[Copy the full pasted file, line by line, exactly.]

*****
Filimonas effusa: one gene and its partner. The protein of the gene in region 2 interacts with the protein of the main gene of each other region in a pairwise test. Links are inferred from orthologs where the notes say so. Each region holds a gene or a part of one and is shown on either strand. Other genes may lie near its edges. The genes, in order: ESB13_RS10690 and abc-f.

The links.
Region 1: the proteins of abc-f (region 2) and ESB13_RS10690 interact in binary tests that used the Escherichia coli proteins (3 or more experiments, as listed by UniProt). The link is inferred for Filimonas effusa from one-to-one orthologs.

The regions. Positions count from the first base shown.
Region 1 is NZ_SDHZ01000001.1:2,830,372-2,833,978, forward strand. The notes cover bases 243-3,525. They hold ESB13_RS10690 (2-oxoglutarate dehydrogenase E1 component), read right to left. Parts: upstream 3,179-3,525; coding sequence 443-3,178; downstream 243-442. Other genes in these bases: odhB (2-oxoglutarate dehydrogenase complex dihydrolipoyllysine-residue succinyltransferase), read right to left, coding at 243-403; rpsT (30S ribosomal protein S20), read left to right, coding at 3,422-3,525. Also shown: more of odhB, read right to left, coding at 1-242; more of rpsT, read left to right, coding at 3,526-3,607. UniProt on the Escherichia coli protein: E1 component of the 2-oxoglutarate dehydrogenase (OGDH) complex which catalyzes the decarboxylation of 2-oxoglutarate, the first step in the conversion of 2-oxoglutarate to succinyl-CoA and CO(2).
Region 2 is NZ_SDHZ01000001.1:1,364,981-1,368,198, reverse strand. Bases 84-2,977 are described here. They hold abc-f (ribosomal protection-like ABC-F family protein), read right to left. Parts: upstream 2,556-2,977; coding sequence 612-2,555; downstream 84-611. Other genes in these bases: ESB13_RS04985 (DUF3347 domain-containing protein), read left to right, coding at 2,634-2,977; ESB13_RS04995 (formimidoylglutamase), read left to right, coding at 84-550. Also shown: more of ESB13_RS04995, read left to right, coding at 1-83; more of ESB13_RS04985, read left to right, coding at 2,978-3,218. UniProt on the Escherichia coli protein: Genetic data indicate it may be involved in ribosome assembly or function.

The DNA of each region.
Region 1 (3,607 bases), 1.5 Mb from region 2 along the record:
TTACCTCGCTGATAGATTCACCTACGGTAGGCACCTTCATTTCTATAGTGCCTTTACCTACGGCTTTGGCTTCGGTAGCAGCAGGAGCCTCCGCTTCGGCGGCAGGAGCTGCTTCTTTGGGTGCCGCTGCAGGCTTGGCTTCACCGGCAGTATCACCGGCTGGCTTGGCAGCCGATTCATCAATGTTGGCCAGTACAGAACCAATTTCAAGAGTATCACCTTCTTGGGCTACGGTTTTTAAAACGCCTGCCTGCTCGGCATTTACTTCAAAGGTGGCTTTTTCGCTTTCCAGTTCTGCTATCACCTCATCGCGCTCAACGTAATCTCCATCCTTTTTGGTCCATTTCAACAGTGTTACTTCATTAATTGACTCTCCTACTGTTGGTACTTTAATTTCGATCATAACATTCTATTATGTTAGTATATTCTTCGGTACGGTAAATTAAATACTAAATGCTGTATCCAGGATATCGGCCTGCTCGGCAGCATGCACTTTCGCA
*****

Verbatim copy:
Filimonas effusa: one gene and its partner. The protein of the gene in region 2 interacts with the protein of the main gene of each other region in a pairwise test. Links are inferred from orthologs where the notes say so. Each region holds a gene or a part of one and is shown on either strand. Other genes may lie near its edges. The genes, in order: ESB13_RS10690 and abc-f.

The links.
Region 1: the proteins of abc-f (region 2) and ESB13_RS10690 interact in binary tests that used the Escherichia coli proteins (3 or more experiments, as listed by UniProt). The link is inferred for Filimonas effusa from one-to-one orthologs.

The regions. Positions count from the first base shown.
Region 1 is NZ_SDHZ01000001.1:2,830,372-2,833,978, forward strand. The notes cover bases 243-3,525. They hold ESB13_RS10690 (2-oxoglutarate dehydrogenase E1 component), read right to left. Parts: upstream 3,179-3,525; coding sequence 443-3,178; downstream 243-442. Other genes in these bases: odhB (2-oxoglutarate dehydrogenase complex dihydrolipoyllysine-residue succinyltransferase), read right to left, coding at 243-403; rpsT (30S ribosomal protein S20), read left to right, coding at 3,422-3,525. Also shown: more of odhB, read right to left, coding at 1-242; more of rpsT, read left to right, coding at 3,526-3,607. UniProt on the Escherichia coli protein: E1 component of the 2-oxoglutarate dehydrogenase (OGDH) complex which catalyzes the decarboxylation of 2-oxoglutarate, the first step in the conversion of 2-oxoglutarate to succinyl-CoA and CO(2).
Region 2 is NZ_SDHZ01000001.1:1,364,981-1,368,198, reverse strand. Bases 84-2,977 are described here. They hold abc-f (ribosomal protection-like ABC-F family protein), read right to left. Parts: upstream 2,556-2,977; coding sequence 612-2,555; downstream 84-611. Other genes in these bases: ESB13_RS04985 (DUF3347 domain-containing protein), read left to right, coding at 2,634-2,977; ESB13_RS04995 (formimidoylglutamase), read left to right, coding at 84-550. Also shown: more of ESB13_RS04995, read left to right, coding at 1-83; more of ESB13_RS04985, read left to right, coding at 2,978-3,218. UniProt on the Escherichia coli protein: Genetic data indicate it may be involved in ribosome assembly or function.

The DNA of each region.
Region 1 (3,607 bases), 1.5 Mb from region 2 along the record:
TTACCTCGCTGATAGATTCACCTACGGTAGGCACCTTCATTTCTATAGTGCCTTTACCTACGGCTTTGGCTTCGGTAGCAGCAGGAGCCTCCGCTTCGGCGGCAGGAGCTGCTTCTTTGGGTGCCGCTGCAGGCTTGGCTTCACCGGCAGTATCACCGGCTGGCTTGGCAGCCGATTCATCAATGTTGGCCAGTACAGAACCAATTTCAAGAGTATCACCTTCTTGGGCTACGGTTTTTAAAACGCCTGCCTGCTCGGCATTTACTTCAAAGGTGGCTTTTTCGCTTTCCAGTTCTGCTATCACCTCATCGCGCTCAACGTAATCTCCATCCTTTTTGGTCCATTTCAACAGTGTTACTTCATTAATTGACTCTCCTACTGTTGGTACTTTAATTTCGATCATAACATTCTATTATGTTAGTATATTCTTCGGTACGGTAAATTAAATACTAAATGCTGTATCCAGGATATCGGCCTGCTCGGCAGCATGCACTTTCGCA